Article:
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The Invention of Lying: A (theological) Movie

Julie and I walked away from The Invention of Lying discussing the provocative premise of the film. Starring and written by Ricky Gervais, the film has creative British humor and a magnetic story. Human beings only tell the truth no matter how blunt and offensive (to us the viewers) it may seem. The truth-telling people simply take truth as it comes. With this in mind, the opening scenes of the movie jolt the viewers. Here’s an example later in the movie: a server walks up to the Ricky Gervais (Mark) and Jennifer Garner (Anna) as they sit down in a restaurant. The servers looks them over and says without prelude to Gervais, “She is way out of your league.” All TV and movies are straight presentations of facts, i.e., documentaries. In the film, there is not even a noun or verb for “lie” or “to lie”…until it happens. Up until this moment, there was no vocabulary for that which is not. There is no imagination or fantasy or fiction. But Mark’s lie–he says something that does not exist; has no being, and it changes everything.
Observing his mother dying, Mark (Gervais) responds to her saturated fears as she faces the emptiness and nothingness after death. Mark, knowing that he now can lie, creates for his mother the vision of a wonderful after-life with eternal love, mansions, and unending relationships with loved ones. A nurse overhears all this, tells a news reporter, and the story snowballs. How does Mark know all this about the after-life? He says that he hears from “the man in the sky.” People flock to his apartment complex courtyard to learn more about after-life experiences and “the man in the sky.” Mark must to deliver the goods. He writes down 10 statements on Pizza Hut boxes and comes out his door something like Moses coming down from the mountain with the 10 Commandments. It’s funny, and disturbing.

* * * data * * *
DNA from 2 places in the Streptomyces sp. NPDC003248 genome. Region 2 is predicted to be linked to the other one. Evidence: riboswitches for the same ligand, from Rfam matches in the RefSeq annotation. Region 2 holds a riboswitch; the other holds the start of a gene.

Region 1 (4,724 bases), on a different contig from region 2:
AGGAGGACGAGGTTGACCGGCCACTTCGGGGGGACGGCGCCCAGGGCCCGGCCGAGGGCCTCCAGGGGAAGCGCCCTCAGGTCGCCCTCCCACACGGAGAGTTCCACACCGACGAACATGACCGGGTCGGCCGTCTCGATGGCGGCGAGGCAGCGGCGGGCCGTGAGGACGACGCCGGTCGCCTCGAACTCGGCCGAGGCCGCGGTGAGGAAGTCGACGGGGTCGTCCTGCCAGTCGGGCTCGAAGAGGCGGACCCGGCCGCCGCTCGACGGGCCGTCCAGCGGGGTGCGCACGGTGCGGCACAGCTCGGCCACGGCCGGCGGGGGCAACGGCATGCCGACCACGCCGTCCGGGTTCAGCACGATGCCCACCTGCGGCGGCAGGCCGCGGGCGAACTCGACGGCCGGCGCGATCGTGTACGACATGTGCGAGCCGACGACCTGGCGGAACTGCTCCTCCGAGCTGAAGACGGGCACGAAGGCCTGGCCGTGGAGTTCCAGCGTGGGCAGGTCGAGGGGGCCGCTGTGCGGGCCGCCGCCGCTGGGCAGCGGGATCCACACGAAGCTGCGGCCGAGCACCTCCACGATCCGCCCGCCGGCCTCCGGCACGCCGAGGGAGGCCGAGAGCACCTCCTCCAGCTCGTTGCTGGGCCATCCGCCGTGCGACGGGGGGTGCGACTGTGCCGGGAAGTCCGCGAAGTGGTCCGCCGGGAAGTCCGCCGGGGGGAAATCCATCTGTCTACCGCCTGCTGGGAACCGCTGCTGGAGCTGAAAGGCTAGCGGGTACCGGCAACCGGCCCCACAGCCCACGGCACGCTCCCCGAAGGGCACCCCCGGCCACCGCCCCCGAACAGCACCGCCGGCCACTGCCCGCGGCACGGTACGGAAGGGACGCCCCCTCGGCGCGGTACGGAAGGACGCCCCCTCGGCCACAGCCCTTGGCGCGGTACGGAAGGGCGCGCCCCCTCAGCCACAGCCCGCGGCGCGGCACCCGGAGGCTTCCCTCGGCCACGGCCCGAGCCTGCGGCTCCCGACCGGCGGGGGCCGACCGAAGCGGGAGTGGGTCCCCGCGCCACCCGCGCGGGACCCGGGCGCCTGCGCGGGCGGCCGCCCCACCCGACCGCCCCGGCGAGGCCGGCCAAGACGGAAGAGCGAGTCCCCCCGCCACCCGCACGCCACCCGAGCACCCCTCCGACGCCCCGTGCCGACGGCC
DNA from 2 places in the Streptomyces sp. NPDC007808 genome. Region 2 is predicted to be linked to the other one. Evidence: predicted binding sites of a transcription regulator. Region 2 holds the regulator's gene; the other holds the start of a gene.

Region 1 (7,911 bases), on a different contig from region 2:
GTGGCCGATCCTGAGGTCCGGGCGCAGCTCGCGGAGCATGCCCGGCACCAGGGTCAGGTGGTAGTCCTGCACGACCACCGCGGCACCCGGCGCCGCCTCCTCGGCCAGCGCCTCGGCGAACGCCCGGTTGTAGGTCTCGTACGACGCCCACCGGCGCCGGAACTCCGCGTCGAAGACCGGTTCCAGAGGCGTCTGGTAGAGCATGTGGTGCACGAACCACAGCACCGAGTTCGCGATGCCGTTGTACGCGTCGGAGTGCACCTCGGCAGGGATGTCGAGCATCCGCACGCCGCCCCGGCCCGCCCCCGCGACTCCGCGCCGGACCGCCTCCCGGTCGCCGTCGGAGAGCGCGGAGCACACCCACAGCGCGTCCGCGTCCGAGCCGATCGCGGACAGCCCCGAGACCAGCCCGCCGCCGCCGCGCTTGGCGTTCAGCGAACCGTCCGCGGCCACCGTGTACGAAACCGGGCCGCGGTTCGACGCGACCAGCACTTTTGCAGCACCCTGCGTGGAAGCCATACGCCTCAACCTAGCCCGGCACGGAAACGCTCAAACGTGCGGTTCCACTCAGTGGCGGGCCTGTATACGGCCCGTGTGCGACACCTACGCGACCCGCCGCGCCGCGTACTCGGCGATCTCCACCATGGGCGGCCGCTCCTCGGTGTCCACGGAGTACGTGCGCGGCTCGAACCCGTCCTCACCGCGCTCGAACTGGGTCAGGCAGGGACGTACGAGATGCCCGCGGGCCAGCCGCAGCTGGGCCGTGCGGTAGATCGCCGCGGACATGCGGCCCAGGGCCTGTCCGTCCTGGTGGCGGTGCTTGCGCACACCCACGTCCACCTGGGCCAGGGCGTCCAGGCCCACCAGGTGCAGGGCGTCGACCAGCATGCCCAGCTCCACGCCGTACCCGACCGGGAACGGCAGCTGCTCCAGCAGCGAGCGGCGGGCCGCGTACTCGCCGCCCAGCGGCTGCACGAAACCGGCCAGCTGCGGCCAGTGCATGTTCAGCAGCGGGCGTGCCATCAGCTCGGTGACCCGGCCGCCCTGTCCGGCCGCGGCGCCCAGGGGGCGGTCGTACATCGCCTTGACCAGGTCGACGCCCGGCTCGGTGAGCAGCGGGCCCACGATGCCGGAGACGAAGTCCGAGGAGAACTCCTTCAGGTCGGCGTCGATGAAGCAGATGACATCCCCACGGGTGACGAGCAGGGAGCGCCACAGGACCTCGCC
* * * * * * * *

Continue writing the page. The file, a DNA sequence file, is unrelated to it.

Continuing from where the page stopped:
Here’s the point: the god of classical (Calvinistic) determinism comes in for a real drumming. I’ve often wondered if the double-predestinating God of Calvinism–the great unblinking Cosmic Stare–actually spawned the nihilism that swept the Western world. Remember Ernest Hemingway’s parody of the Lord’s Prayer in his very short story “A Clean Well-Lighted Place”? Our Nada who art in nada, nada be thy nada. Thus,  The Invention of Lying is a theological film to the core.
We did not like the caricature of truth-telling as blunt verbal stone-throwing. But even more, lying ends up being the compassionate paradigm of speech. This turns the tables ethically and needs to be deplored. Yet, for all that, this is one film that makes you think, no matter your spiritual or religious leanings.